Thanks to the Cambridge Literary Review, our little bookshop has started to grow the very first roots (root hairs, apical meristem) in the delicate humus which is the local poetry scene. We had a full house last Saturday, counting 40 plus guests and leaving standing room only. The size of the audience kept us warm, literally, on a cold and windy evening. And quite a few were rolling their own - It was sad news to me that the old stupidity of smoking was again de rigeur among our poets.
John James started the evening with a intensely spiced word-bath, interested and joyfully surprised at the continuous flow of significance that his kaleidoscope of words would set free - making me, for one, eager to see the words we heard. I just caught one Joyce quotations, "silence, exile, and cunning" - many more will probably come forward when we see his work on the page.
Dell Olson read against the whisper of the ginger nuts her little boy was eating in the background, and perhaps she read also against a practice which marvels at the poetic magic of created meanings and images. She seems to take the reader on a tour of deconstructed language, such when verbs seem to go missing, and the effects are surely marvelous and taste like insight.
The former bookseller among our poets, Ian Patterson, would represent still another style of poetic practice. Sixty Windows, based on the text of novels where the word "window" occurs on page 60, is not only a commentary on some notion of poetic imagination, but also came closest to re-constitute our audience differently - through humour, and not through the quiet seriousness schooled in academic seminars, - something that is very hard to shed in a place like Cambridge. As a bookseller I tend to frown when I sell another book of humorous poetry: It seems shallow and cheap. But from the point of view of a reading, the laughter of the audience would be a worthwhile goal to pursue. Is this a challenge? Poets, if you can make us laugh, I'll get the old ashtrays out again, and you won't have to smoke out in the cold any more!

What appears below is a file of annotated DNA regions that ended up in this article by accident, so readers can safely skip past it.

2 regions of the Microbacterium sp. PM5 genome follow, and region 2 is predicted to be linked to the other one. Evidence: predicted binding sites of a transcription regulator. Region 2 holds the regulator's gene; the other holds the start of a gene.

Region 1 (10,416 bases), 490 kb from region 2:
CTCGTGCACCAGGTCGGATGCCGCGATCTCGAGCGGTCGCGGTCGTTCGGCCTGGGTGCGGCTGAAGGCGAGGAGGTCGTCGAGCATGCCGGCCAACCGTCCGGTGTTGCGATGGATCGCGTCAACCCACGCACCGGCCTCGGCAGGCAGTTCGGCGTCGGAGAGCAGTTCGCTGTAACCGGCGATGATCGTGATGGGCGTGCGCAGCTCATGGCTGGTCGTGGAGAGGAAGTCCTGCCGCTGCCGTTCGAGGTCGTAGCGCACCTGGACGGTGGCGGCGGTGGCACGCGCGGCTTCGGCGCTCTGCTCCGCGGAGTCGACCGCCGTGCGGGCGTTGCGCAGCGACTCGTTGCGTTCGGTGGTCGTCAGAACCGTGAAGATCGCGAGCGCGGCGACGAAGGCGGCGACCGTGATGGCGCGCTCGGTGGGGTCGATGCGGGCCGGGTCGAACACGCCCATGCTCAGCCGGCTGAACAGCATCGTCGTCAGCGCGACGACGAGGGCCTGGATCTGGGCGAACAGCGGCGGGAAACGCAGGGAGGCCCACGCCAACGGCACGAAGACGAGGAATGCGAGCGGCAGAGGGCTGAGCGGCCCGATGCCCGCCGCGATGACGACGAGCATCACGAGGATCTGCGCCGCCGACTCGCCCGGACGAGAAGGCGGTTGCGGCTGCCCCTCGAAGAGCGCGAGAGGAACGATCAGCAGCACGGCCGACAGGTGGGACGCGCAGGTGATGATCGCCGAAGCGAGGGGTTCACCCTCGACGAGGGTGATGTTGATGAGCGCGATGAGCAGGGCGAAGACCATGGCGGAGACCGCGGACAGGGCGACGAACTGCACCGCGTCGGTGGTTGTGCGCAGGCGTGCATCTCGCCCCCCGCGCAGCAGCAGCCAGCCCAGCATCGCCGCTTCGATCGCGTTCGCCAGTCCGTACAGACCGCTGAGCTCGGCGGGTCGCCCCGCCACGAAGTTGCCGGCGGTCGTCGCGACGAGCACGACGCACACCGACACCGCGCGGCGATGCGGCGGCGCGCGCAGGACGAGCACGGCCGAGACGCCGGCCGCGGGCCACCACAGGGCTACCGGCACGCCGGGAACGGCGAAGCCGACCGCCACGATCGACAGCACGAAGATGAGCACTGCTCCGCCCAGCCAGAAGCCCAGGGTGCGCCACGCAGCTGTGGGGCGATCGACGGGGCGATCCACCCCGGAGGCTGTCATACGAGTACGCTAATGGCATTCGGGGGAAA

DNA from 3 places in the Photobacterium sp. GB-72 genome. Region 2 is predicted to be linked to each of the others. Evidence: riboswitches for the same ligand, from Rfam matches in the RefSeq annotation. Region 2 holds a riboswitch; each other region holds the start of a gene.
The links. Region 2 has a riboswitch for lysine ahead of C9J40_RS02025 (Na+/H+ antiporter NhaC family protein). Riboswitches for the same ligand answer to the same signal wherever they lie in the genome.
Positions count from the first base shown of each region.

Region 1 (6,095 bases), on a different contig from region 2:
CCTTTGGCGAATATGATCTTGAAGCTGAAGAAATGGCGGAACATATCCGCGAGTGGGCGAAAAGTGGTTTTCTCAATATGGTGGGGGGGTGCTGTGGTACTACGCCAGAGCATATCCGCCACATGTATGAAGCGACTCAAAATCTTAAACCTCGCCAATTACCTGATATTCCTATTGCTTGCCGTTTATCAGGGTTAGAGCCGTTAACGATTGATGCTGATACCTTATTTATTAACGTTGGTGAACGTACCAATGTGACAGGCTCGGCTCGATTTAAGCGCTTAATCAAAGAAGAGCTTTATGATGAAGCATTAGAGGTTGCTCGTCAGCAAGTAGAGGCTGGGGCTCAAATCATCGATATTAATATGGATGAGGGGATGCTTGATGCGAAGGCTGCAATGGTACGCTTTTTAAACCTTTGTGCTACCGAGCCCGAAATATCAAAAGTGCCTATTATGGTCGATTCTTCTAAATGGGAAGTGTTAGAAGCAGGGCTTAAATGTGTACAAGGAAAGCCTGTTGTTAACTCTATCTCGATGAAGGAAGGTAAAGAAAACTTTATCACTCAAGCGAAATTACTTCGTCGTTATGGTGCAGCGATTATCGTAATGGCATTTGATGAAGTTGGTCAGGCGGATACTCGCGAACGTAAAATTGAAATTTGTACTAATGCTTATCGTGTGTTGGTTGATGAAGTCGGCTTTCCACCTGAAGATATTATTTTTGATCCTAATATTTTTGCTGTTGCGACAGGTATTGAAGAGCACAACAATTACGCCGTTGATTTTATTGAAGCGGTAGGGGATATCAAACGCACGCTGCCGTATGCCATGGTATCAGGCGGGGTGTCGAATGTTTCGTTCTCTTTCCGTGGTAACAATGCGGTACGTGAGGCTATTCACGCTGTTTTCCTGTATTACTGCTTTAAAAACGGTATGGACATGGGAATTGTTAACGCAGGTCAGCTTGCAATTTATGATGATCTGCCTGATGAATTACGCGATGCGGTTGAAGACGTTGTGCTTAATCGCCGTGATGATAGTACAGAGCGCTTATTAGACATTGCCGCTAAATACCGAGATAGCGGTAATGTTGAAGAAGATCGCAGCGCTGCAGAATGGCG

Thanks again to Lydia and Boris, to James, Dell and Ian, - we had a great evening!
More images from the event on facebook.